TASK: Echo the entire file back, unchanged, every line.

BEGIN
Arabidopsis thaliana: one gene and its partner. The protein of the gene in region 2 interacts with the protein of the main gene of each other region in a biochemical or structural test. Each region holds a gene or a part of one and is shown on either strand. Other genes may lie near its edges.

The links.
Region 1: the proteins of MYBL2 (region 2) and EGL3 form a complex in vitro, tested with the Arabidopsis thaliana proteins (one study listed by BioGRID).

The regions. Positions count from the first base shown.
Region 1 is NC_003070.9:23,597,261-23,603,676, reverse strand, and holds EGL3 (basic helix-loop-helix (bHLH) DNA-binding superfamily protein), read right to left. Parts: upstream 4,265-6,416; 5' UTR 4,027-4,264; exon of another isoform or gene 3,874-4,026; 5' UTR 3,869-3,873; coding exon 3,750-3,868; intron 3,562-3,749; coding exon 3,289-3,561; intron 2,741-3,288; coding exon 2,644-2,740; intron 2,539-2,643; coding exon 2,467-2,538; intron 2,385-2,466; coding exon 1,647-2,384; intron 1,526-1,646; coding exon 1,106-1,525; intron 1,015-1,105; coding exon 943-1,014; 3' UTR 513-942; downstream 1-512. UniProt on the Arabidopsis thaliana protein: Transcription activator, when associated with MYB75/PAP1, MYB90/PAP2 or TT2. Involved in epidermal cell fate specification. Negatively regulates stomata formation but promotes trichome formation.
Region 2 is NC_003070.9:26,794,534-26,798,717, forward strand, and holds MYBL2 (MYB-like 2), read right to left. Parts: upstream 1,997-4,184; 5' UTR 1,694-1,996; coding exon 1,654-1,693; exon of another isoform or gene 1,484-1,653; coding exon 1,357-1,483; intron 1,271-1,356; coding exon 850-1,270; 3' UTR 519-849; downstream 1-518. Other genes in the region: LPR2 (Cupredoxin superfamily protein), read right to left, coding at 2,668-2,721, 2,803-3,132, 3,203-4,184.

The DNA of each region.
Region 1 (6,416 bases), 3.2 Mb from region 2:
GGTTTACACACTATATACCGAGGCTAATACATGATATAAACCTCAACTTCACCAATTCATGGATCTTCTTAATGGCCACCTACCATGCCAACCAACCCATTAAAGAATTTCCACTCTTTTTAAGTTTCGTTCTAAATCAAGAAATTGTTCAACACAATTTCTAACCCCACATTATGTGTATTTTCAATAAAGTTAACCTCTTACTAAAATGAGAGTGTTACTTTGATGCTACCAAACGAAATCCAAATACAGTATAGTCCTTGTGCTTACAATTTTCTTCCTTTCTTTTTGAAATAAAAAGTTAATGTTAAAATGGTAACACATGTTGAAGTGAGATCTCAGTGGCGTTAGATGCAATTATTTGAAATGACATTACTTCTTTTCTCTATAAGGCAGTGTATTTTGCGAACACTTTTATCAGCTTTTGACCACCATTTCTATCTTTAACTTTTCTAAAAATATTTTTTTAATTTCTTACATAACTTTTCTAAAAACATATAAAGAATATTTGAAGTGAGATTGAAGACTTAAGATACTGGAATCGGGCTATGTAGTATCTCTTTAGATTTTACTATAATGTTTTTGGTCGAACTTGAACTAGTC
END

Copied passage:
Arabidopsis thaliana: one gene and its partner. The protein of the gene in region 2 interacts with the protein of the main gene of each other region in a biochemical or structural test. Each region holds a gene or a part of one and is shown on either strand. Other genes may lie near its edges.

The links.
Region 1: the proteins of MYBL2 (region 2) and EGL3 form a complex in vitro, tested with the Arabidopsis thaliana proteins (one study listed by BioGRID).

The regions. Positions count from the first base shown.
Region 1 is NC_003070.9:23,597,261-23,603,676, reverse strand, and holds EGL3 (basic helix-loop-helix (bHLH) DNA-binding superfamily protein), read right to left. Parts: upstream 4,265-6,416; 5' UTR 4,027-4,264; exon of another isoform or gene 3,874-4,026; 5' UTR 3,869-3,873; coding exon 3,750-3,868; intron 3,562-3,749; coding exon 3,289-3,561; intron 2,741-3,288; coding exon 2,644-2,740; intron 2,539-2,643; coding exon 2,467-2,538; intron 2,385-2,466; coding exon 1,647-2,384; intron 1,526-1,646; coding exon 1,106-1,525; intron 1,015-1,105; coding exon 943-1,014; 3' UTR 513-942; downstream 1-512. UniProt on the Arabidopsis thaliana protein: Transcription activator, when associated with MYB75/PAP1, MYB90/PAP2 or TT2. Involved in epidermal cell fate specification. Negatively regulates stomata formation but promotes trichome formation.
Region 2 is NC_003070.9:26,794,534-26,798,717, forward strand, and holds MYBL2 (MYB-like 2), read right to left. Parts: upstream 1,997-4,184; 5' UTR 1,694-1,996; coding exon 1,654-1,693; exon of another isoform or gene 1,484-1,653; coding exon 1,357-1,483; intron 1,271-1,356; coding exon 850-1,270; 3' UTR 519-849; downstream 1-518. Other genes in the region: LPR2 (Cupredoxin superfamily protein), read right to left, coding at 2,668-2,721, 2,803-3,132, 3,203-4,184.

The DNA of each region.
Region 1 (6,416 bases), 3.2 Mb from region 2:
GGTTTACACACTATATACCGAGGCTAATACATGATATAAACCTCAACTTCACCAATTCATGGATCTTCTTAATGGCCACCTACCATGCCAACCAACCCATTAAAGAATTTCCACTCTTTTTAAGTTTCGTTCTAAATCAAGAAATTGTTCAACACAATTTCTAACCCCACATTATGTGTATTTTCAATAAAGTTAACCTCTTACTAAAATGAGAGTGTTACTTTGATGCTACCAAACGAAATCCAAATACAGTATAGTCCTTGTGCTTACAATTTTCTTCCTTTCTTTTTGAAATAAAAAGTTAATGTTAAAATGGTAACACATGTTGAAGTGAGATCTCAGTGGCGTTAGATGCAATTATTTGAAATGACATTACTTCTTTTCTCTATAAGGCAGTGTATTTTGCGAACACTTTTATCAGCTTTTGACCACCATTTCTATCTTTAACTTTTCTAAAAATATTTTTTTAATTTCTTACATAACTTTTCTAAAAACATATAAAGAATATTTGAAGTGAGATTGAAGACTTAAGATACTGGAATCGGGCTATGTAGTATCTCTTTAGATTTTACTATAATGTTTTTGGTCGAACTTGAACTAGTC